We had a super-fun Monster storytime this week.  After our welcome song, everyone received their Monster Name.  I wrote everyone’s monster name on the giant sticky-notepad.  Everyone’s monster name begins with MON-, followed by the first syllable of each person’s name, and ends with -STER.  So my monster name is Mon-Vic-Ster, or it could be MON-Vee-STER.  This was really fun, as everyone’s monster name sounds quite exotic and scary.  It’s also a good way to reinforce awareness of syllables.

Then I read them the marvelous book, Go Away, Big Green Monster, by Ed Emberley.

Next, we sang “One Little, Two Little, Three Creepy Monsters,” and each child got to put a monster on the flannel board.  Then I read the book, Ten Creepy Monsters, by Carey Armstrong-Ellis.  Now each child took turns removing a monster from the flannel board. 

Stuart had made a set of wonderfully colorful and creepy monsters, and the kids loved playing with them.  Two of the newer kids, who are still sometimes too shy to fully participate, were so attracted by the monsters that they didn’t even realize they were leaving their mothers’ sides to join the other kids.

For our movement and music activity, we formed two lines facing each other, and took turns promenading in pairs while doing the Monster Mash.  Our puppet show was the story of The Little Old Lady Who Was Not Afraid of Anything, by Linda D. Williams and illustrated by Megan Lloyd.

This is really fun to do as a puppet show, but you must have a second puppeteer, so I was thrilled to have Gavin helping out again.  He chimed in on sound effects, too, without being coached.

Afterwards, the kids made fabulous monster portraits!

And several of them transformed their portraits into bodi-puppets, and became creepy little monsters themselves!


New Tween Program: D.I.Y. Zone

by Vicky on October 21, 2012

Rob, our teen librarian, and I decided to start a monthly after school program for tweens.  For our first workshop, we decided to try making altered books.

Unfortunately, Rob caught the yucky bug that I’m now recovering from, so he had to miss the fun.  But Jill, our branch manager, actually had several altered books in her personal collection, so she was glad to jump in and join in the creative deconstruction of books!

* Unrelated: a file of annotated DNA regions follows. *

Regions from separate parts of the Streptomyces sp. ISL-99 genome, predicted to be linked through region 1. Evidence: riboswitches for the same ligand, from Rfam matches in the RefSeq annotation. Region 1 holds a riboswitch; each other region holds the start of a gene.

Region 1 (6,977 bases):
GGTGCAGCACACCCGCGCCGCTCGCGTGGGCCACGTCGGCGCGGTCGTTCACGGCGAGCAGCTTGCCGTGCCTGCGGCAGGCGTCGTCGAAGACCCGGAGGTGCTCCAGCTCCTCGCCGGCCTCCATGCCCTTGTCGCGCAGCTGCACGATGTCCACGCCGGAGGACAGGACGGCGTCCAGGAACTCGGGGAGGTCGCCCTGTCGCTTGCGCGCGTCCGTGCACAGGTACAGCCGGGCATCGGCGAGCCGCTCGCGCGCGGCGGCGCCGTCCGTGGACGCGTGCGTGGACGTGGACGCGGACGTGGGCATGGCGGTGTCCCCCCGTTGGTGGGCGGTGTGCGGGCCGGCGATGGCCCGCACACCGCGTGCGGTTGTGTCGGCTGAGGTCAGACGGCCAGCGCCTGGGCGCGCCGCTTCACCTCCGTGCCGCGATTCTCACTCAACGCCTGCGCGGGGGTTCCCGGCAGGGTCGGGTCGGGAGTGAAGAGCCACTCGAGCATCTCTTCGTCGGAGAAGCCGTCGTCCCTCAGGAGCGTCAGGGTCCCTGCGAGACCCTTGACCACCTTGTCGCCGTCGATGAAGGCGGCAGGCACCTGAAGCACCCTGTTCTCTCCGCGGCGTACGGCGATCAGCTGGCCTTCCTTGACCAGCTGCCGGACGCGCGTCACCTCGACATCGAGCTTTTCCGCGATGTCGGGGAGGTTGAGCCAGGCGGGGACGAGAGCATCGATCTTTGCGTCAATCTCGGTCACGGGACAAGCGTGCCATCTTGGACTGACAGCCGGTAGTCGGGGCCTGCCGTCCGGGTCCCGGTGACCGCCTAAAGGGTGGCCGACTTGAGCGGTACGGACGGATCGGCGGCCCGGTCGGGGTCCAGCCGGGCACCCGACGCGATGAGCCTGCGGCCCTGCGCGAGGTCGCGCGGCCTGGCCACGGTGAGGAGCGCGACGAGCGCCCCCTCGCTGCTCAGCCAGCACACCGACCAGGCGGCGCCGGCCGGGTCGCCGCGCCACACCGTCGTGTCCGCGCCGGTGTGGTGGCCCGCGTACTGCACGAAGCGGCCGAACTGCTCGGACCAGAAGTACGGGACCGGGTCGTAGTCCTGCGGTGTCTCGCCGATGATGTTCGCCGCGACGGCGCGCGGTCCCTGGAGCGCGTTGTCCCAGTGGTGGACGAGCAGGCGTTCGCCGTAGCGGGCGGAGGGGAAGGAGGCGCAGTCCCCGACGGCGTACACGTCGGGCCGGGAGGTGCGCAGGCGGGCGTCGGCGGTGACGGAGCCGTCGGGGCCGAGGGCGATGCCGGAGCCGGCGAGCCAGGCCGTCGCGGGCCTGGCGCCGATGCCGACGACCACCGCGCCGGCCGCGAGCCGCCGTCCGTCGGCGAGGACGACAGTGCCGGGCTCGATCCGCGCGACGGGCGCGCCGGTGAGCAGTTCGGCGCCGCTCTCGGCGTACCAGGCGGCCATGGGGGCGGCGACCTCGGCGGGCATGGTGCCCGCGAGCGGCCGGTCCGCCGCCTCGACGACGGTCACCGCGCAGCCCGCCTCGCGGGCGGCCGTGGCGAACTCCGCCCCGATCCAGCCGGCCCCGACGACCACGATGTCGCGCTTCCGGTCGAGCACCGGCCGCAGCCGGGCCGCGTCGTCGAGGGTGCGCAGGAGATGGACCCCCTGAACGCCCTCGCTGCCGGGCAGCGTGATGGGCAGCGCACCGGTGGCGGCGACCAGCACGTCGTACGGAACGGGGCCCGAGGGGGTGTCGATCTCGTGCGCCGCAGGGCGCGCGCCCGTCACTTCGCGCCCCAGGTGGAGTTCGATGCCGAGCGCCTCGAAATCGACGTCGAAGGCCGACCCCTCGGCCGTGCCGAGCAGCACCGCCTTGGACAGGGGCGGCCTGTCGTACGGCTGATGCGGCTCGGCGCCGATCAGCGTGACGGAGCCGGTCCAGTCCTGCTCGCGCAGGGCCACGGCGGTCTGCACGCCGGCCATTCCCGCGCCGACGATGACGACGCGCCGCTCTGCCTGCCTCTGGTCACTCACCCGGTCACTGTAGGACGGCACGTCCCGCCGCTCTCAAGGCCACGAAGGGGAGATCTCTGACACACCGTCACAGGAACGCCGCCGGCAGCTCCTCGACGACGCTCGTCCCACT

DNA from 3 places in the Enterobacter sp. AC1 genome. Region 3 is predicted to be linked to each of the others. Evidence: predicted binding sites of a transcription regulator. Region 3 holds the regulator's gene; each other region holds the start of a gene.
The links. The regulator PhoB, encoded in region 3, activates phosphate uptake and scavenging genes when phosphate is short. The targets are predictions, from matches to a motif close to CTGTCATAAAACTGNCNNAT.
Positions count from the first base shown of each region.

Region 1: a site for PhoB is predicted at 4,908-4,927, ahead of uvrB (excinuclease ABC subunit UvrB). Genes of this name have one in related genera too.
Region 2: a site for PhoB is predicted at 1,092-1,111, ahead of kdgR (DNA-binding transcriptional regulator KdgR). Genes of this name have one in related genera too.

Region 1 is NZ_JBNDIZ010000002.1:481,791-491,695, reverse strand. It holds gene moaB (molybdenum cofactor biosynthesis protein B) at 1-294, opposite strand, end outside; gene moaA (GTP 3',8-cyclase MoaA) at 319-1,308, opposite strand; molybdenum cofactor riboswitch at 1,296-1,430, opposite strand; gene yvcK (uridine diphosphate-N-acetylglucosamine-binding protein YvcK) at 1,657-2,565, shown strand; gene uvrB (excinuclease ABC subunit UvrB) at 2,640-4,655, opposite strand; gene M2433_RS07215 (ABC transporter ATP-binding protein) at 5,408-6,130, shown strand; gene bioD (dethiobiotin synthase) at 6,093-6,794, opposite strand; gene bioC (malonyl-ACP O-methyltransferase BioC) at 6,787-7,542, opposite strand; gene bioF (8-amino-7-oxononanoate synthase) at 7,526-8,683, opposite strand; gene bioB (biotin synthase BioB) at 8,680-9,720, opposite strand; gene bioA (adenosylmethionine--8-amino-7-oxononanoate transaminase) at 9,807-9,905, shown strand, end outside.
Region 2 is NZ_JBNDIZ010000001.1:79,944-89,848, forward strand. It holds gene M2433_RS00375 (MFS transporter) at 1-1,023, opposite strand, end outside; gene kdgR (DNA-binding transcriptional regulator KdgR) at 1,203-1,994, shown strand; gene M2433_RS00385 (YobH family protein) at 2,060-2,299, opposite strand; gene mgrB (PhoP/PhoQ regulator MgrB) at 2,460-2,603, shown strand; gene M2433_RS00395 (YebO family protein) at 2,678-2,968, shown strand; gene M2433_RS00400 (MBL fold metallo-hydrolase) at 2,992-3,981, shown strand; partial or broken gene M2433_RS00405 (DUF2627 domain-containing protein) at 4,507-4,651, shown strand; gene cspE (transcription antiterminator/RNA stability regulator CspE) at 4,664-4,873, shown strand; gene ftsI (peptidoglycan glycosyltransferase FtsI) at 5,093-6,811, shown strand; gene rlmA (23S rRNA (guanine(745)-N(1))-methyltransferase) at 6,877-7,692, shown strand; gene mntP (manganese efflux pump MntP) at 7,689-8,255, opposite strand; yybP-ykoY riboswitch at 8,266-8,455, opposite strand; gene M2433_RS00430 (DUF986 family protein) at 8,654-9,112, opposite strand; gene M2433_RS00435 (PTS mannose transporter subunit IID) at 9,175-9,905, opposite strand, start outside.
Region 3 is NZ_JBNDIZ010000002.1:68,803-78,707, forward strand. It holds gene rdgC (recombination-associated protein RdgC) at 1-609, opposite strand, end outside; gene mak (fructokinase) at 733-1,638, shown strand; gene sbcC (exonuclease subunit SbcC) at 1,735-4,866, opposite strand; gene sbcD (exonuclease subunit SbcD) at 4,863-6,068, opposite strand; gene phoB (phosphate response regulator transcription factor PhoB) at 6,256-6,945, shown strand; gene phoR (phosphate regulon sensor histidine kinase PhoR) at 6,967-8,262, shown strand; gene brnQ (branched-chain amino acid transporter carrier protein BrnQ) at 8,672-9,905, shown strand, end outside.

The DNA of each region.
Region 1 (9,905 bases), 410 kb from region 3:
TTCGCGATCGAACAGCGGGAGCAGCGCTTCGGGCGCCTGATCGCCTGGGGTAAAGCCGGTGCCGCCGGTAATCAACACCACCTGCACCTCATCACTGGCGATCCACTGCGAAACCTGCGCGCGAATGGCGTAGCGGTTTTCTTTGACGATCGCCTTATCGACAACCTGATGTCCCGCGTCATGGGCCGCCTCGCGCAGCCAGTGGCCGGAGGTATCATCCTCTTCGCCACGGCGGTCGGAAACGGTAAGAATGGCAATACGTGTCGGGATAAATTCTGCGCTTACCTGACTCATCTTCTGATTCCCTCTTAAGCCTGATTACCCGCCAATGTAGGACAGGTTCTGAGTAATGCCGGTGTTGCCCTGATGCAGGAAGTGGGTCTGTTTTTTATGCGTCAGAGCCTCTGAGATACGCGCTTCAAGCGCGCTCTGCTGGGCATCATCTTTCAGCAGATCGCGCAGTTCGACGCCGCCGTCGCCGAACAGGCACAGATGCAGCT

I photographed the amazing masks in the title graphic when a colleague and I visited the Santa Fe Public Library last year on a busman’s holiday, but I neglected to get the artist’s name.

For the workshop, we had two boxes of books that were being purged from the collection.  We put out an array of decorative papers, fabrics, trims, and colored markers, along with scissors and glue sticks, and then everyone just dove in!

I think we will definitely be offering this workshop again.


Halloween Hats

by Vicky on October 21, 2012

I love the month of October, because Halloween is one of my favorite holidays.  I look forward to telling scary stories all year, but I usually start with non-scary stories and work up to scarier ones as Halloween approaches.

I invited Gavin, the older brother of home schooled kids who attend my family storytime, to assist with puppeteering.  He is a natural!  I brought quite a large collection of my own hats, and borrowed two especially cool ones from the Sno-Isle Libraries’ children’s services collection.  As I sat in front of the puppet theater and read Halloween Hats, by Elizabeth Winthrop and illustrated by Sue Truesdell, Gavin wafted a panoply of hats above the theater.  Afterwards, when everyone throws their hats in the air, the hats began sailing out into the audience.